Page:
Spending on affordable housing won’t improve affordability in St. Paul
After enacting one of the strictest measures of rent control in the nation, St. Paul is set to make a significant investment in affordable housing. As reported by the Star…
Unfortunately, the list of bad spending proposals does not end here. Here is a look at more potential projects that legislators might spend Minnesota’s $7.7 billion budget surplus on and why those programs are a bad idea.
The cost of housing, like most traded goods and services, is determined by the interaction of demand and supply. The growing cost of housing in Minnesota is due to the failure of supply to meet demand –– in recent years, growth in housing supply, especially in the Twin Cities has lagged population growth.
Data from the Metropolitan Council shows that between 2010 and 2017, for instance, the Twin Cities added 83,091 households (a growth rate of 7.4 percent) and only 63,604 new housing units (a growth rate of 5.4 percent) — a shortfall of 19,487 units. And compared to other regions, the Twin Cities region has had the 4th highest housing growth shortfall among 12 peer metros between 2010 and 2020.
Increasing spending on affordable housing will not improve housing supply. It does not tackle excessive fees and regulations, which delay construction projects and significantly increase the cost of housing development –– costs that are ultimately passed down to consumers.
Earlier last year, the U.S. Congress passed a $1.2 trillion infrastructure spending bill. Out of that, the Minnesota state government is expected to receive $4.8 billion for infrastructure projects.
With such a high amount of money coming from the federal government, extra state spending on infrastructure is unwarranted. Granted, the state will have to match federal funds at 20 cents per dollar, but such matching will cost less than if legislatures decide to dedicate state funds to their infrastructure projects.
While funding for higher education doesn’t seem to be anyone’s priority, the University of Minnesota and the State Colleges and Universities system are requesting nearly $1 billion in extra funding from the state legislature due to the surplus.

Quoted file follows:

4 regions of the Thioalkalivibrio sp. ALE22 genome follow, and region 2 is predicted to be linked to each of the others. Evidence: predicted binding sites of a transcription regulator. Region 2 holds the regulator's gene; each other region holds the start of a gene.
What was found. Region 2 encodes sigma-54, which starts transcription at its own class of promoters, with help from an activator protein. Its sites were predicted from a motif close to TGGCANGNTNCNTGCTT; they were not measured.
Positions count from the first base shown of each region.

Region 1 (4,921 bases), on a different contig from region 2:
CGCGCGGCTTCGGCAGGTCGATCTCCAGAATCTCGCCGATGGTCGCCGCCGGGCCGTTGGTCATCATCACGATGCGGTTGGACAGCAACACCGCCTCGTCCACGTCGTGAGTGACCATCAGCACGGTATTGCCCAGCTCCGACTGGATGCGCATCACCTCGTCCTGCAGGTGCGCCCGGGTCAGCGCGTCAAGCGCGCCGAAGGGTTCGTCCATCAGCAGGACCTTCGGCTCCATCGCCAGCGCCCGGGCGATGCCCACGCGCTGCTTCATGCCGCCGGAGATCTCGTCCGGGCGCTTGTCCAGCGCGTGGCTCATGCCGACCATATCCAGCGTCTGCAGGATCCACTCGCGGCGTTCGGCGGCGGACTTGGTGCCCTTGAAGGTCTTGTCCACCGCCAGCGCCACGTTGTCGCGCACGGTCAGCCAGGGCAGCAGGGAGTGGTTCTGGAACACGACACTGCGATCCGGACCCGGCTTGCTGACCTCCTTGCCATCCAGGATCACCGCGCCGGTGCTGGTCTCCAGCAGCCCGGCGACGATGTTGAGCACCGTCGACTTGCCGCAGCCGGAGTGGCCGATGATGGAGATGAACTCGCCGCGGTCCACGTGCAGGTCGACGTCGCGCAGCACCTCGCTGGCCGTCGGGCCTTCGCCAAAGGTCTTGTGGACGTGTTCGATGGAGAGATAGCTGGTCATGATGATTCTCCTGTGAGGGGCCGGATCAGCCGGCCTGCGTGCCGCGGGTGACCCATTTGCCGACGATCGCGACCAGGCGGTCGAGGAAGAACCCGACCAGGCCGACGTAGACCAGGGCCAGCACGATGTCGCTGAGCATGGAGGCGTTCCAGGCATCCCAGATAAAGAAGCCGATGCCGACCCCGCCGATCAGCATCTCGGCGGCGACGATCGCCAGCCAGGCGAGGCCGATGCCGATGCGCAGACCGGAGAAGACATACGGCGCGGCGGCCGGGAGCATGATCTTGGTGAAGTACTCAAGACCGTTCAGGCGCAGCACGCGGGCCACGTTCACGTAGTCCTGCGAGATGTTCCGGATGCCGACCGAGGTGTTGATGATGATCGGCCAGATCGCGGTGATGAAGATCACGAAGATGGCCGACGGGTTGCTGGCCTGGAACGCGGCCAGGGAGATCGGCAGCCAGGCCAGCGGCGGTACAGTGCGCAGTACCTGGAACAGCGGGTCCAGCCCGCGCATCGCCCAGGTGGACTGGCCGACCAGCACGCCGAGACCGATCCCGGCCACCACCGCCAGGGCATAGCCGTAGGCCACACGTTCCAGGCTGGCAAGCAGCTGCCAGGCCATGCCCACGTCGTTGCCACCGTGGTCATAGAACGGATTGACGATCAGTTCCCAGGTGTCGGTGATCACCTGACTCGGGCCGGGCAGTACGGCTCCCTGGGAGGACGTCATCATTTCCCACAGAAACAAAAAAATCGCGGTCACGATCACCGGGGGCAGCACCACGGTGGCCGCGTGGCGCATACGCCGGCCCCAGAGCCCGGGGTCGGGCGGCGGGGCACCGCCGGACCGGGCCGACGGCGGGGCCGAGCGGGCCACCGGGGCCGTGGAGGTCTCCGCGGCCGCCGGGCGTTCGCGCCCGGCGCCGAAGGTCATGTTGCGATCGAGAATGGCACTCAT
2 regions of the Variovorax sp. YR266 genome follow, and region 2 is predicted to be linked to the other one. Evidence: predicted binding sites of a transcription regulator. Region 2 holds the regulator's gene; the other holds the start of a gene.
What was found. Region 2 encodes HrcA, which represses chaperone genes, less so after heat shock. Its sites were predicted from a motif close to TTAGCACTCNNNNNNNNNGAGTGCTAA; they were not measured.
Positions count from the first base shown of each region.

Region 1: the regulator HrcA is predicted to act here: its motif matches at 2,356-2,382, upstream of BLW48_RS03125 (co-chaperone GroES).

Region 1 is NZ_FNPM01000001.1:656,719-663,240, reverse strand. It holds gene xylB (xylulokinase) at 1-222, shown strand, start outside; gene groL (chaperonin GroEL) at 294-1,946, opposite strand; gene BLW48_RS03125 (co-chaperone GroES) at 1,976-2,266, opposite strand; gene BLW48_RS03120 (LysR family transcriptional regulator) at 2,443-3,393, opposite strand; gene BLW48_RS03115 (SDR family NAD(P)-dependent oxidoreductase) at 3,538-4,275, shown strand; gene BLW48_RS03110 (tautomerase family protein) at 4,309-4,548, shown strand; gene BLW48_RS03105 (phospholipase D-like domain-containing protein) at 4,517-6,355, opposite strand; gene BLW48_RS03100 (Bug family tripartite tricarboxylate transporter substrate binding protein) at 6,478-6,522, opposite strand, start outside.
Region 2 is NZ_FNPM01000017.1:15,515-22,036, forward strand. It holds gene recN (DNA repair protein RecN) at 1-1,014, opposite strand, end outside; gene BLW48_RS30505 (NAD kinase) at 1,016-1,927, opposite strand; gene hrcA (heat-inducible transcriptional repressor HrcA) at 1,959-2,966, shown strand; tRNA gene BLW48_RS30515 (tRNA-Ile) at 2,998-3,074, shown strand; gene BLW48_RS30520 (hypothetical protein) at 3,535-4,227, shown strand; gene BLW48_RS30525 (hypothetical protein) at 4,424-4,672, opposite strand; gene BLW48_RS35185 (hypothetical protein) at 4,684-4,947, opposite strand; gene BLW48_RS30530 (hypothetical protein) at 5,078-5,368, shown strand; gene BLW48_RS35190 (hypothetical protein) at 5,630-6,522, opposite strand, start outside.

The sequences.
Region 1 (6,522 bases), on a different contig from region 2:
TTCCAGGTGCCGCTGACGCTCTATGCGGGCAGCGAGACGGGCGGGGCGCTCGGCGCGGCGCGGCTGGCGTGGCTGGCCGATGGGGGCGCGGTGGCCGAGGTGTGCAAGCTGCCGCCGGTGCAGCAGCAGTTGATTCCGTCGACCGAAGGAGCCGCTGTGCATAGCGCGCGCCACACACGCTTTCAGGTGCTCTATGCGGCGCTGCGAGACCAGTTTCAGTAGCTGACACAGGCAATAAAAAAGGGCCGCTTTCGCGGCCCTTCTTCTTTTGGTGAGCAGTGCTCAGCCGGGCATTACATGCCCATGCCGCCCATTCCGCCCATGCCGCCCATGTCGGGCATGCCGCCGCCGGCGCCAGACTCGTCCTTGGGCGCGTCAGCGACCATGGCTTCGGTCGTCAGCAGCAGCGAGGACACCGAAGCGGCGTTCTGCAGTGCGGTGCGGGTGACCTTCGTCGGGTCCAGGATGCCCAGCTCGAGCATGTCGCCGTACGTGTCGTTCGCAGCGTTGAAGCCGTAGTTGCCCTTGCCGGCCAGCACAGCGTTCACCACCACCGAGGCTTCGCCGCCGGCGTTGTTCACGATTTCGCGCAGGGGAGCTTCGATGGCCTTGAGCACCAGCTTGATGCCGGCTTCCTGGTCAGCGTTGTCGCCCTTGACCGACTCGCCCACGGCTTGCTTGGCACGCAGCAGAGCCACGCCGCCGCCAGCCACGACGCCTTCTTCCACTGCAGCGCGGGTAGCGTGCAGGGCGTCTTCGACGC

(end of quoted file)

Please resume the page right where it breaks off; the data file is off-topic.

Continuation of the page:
The University of Minnesota has raised its initial ask of $274 million to $936 million after the surplus was announced, and the State Colleges and Universities system has raised its initial ask from $25 million to $356 million. In total, they are asking for an extra $990 million.
The fact that these colleges are asking for money simply because it is there seems to point to the likelihood that they do not need it. But apart from that, Minnesota generally spends a lot on education, including higher ed.
In the 2020-2021 biennium, for example, the Minnesota government spent close to half of its general fund budget on education. Of that spending, 17% went to higher ed. And in the next biennium, the state is expected to spend 46.5 percent of its general fund budget on education, with 17 percent ($3.5 billion) of that going to higher ed.
Dedicating more funds so that the U of M can implement “solar electricity generation on campus” or continue its use of electric vehicles is hardly a good use of taxpayers’ money, especially amid concerns regarding exorbitant pay for university administrators.
And if the state uses the budget surplus to increase funding entitlements to the University of Minnesota or the state’s college system, not only will that increase the portion of the state’s funds currently allocated to education –– leaving little room for other programs–– but it will also increase long-term expenditures in the state budget.
The Minnesota government is spending more money now than at any other point in history. The state also spends more compared to most other states. Increasing spending and introducing new programs should not be a priority in the upcoming legislative session.
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